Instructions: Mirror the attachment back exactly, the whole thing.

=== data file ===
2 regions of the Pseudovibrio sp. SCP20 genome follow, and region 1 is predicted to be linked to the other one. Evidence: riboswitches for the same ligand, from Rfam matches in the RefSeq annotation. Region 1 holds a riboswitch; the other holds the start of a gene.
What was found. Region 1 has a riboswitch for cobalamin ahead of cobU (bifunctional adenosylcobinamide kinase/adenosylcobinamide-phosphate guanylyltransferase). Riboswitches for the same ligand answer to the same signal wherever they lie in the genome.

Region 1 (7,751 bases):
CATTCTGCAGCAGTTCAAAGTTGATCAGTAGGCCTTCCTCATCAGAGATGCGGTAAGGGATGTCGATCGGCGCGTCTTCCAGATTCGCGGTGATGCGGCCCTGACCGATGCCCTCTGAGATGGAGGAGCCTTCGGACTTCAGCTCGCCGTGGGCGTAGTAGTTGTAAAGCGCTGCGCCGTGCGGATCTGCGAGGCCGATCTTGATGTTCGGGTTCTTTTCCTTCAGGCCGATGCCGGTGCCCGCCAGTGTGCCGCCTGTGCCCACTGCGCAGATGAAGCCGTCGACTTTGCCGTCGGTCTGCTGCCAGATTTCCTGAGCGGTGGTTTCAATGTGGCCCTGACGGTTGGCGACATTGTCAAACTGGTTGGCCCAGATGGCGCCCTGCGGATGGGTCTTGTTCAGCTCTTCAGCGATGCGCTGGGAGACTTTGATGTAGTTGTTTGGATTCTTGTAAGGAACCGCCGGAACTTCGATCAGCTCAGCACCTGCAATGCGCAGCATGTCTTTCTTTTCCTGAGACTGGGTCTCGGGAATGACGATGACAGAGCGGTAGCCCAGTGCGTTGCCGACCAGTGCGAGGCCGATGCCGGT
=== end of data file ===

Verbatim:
2 regions of the Pseudovibrio sp. SCP20 genome follow, and region 1 is predicted to be linked to the other one. Evidence: riboswitches for the same ligand, from Rfam matches in the RefSeq annotation. Region 1 holds a riboswitch; the other holds the start of a gene.
What was found. Region 1 has a riboswitch for cobalamin ahead of cobU (bifunctional adenosylcobinamide kinase/adenosylcobinamide-phosphate guanylyltransferase). Riboswitches for the same ligand answer to the same signal wherever they lie in the genome.

Region 1 (7,751 bases):
CATTCTGCAGCAGTTCAAAGTTGATCAGTAGGCCTTCCTCATCAGAGATGCGGTAAGGGATGTCGATCGGCGCGTCTTCCAGATTCGCGGTGATGCGGCCCTGACCGATGCCCTCTGAGATGGAGGAGCCTTCGGACTTCAGCTCGCCGTGGGCGTAGTAGTTGTAAAGCGCTGCGCCGTGCGGATCTGCGAGGCCGATCTTGATGTTCGGGTTCTTTTCCTTCAGGCCGATGCCGGTGCCCGCCAGTGTGCCGCCTGTGCCCACTGCGCAGATGAAGCCGTCGACTTTGCCGTCGGTCTGCTGCCAGATTTCCTGAGCGGTGGTTTCAATGTGGCCCTGACGGTTGGCGACATTGTCAAACTGGTTGGCCCAGATGGCGCCCTGCGGATGGGTCTTGTTCAGCTCTTCAGCGATGCGCTGGGAGACTTTGATGTAGTTGTTTGGATTCTTGTAAGGAACCGCCGGAACTTCGATCAGCTCAGCACCTGCAATGCGCAGCATGTCTTTCTTTTCCTGAGACTGGGTCTCGGGAATGACGATGACAGAGCGGTAGCCCAGTGCGTTGCCGACCAGTGCGAGGCCGATGCCGGT